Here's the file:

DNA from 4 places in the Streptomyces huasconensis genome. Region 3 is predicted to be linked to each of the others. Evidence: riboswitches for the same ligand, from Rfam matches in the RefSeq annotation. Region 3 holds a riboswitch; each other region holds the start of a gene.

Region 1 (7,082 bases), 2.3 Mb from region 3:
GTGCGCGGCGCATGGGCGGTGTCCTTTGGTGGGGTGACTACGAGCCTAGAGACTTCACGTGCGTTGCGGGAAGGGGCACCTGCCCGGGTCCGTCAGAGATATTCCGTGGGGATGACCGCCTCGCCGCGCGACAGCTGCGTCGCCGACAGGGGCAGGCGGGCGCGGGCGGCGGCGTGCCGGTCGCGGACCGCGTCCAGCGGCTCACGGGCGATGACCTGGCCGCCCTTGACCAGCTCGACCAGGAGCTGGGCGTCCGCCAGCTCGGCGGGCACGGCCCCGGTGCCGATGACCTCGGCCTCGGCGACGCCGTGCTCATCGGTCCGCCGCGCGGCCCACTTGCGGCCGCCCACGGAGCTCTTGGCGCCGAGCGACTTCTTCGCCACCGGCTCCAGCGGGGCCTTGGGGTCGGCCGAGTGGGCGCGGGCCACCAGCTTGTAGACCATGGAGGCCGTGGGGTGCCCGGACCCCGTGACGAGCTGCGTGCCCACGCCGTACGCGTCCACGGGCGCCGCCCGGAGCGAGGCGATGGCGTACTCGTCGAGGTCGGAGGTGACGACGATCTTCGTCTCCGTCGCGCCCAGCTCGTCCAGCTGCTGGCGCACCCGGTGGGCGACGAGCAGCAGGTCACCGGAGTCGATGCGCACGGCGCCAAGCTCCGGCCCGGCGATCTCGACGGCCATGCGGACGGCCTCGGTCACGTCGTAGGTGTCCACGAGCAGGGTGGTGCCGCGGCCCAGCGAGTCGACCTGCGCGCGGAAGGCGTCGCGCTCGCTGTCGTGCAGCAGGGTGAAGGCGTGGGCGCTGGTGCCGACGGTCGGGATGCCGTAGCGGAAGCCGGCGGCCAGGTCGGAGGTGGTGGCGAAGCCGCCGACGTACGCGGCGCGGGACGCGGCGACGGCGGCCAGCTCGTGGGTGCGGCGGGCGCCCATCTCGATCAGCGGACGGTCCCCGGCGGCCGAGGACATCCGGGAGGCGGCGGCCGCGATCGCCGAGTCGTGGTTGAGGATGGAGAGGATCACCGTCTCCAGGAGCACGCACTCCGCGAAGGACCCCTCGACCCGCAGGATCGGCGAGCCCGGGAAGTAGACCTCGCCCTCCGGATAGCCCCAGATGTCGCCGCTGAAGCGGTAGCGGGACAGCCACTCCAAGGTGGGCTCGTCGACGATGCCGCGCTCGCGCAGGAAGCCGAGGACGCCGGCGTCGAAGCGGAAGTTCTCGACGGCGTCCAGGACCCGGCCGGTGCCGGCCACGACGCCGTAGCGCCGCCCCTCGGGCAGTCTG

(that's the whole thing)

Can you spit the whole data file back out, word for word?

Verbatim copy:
DNA from 4 places in the Streptomyces huasconensis genome. Region 3 is predicted to be linked to each of the others. Evidence: riboswitches for the same ligand, from Rfam matches in the RefSeq annotation. Region 3 holds a riboswitch; each other region holds the start of a gene.

Region 1 (7,082 bases), 2.3 Mb from region 3:
GTGCGCGGCGCATGGGCGGTGTCCTTTGGTGGGGTGACTACGAGCCTAGAGACTTCACGTGCGTTGCGGGAAGGGGCACCTGCCCGGGTCCGTCAGAGATATTCCGTGGGGATGACCGCCTCGCCGCGCGACAGCTGCGTCGCCGACAGGGGCAGGCGGGCGCGGGCGGCGGCGTGCCGGTCGCGGACCGCGTCCAGCGGCTCACGGGCGATGACCTGGCCGCCCTTGACCAGCTCGACCAGGAGCTGGGCGTCCGCCAGCTCGGCGGGCACGGCCCCGGTGCCGATGACCTCGGCCTCGGCGACGCCGTGCTCATCGGTCCGCCGCGCGGCCCACTTGCGGCCGCCCACGGAGCTCTTGGCGCCGAGCGACTTCTTCGCCACCGGCTCCAGCGGGGCCTTGGGGTCGGCCGAGTGGGCGCGGGCCACCAGCTTGTAGACCATGGAGGCCGTGGGGTGCCCGGACCCCGTGACGAGCTGCGTGCCCACGCCGTACGCGTCCACGGGCGCCGCCCGGAGCGAGGCGATGGCGTACTCGTCGAGGTCGGAGGTGACGACGATCTTCGTCTCCGTCGCGCCCAGCTCGTCCAGCTGCTGGCGCACCCGGTGGGCGACGAGCAGCAGGTCACCGGAGTCGATGCGCACGGCGCCAAGCTCCGGCCCGGCGATCTCGACGGCCATGCGGACGGCCTCGGTCACGTCGTAGGTGTCCACGAGCAGGGTGGTGCCGCGGCCCAGCGAGTCGACCTGCGCGCGGAAGGCGTCGCGCTCGCTGTCGTGCAGCAGGGTGAAGGCGTGGGCGCTGGTGCCGACGGTCGGGATGCCGTAGCGGAAGCCGGCGGCCAGGTCGGAGGTGGTGGCGAAGCCGCCGACGTACGCGGCGCGGGACGCGGCGACGGCGGCCAGCTCGTGGGTGCGGCGGGCGCCCATCTCGATCAGCGGACGGTCCCCGGCGGCCGAGGACATCCGGGAGGCGGCGGCCGCGATCGCCGAGTCGTGGTTGAGGATGGAGAGGATCACCGTCTCCAGGAGCACGCACTCCGCGAAGGACCCCTCGACCCGCAGGATCGGCGAGCCCGGGAAGTAGACCTCGCCCTCCGGATAGCCCCAGATGTCGCCGCTGAAGCGGTAGCGGGACAGCCACTCCAAGGTGGGCTCGTCGACGATGCCGCGCTCGCGCAGGAAGCCGAGGACGCCGGCGTCGAAGCGGAAGTTCTCGACGGCGTCCAGGACCCGGCCGGTGCCGGCCACGACGCCGTAGCGCCGCCCCTCGGGCAGTCTG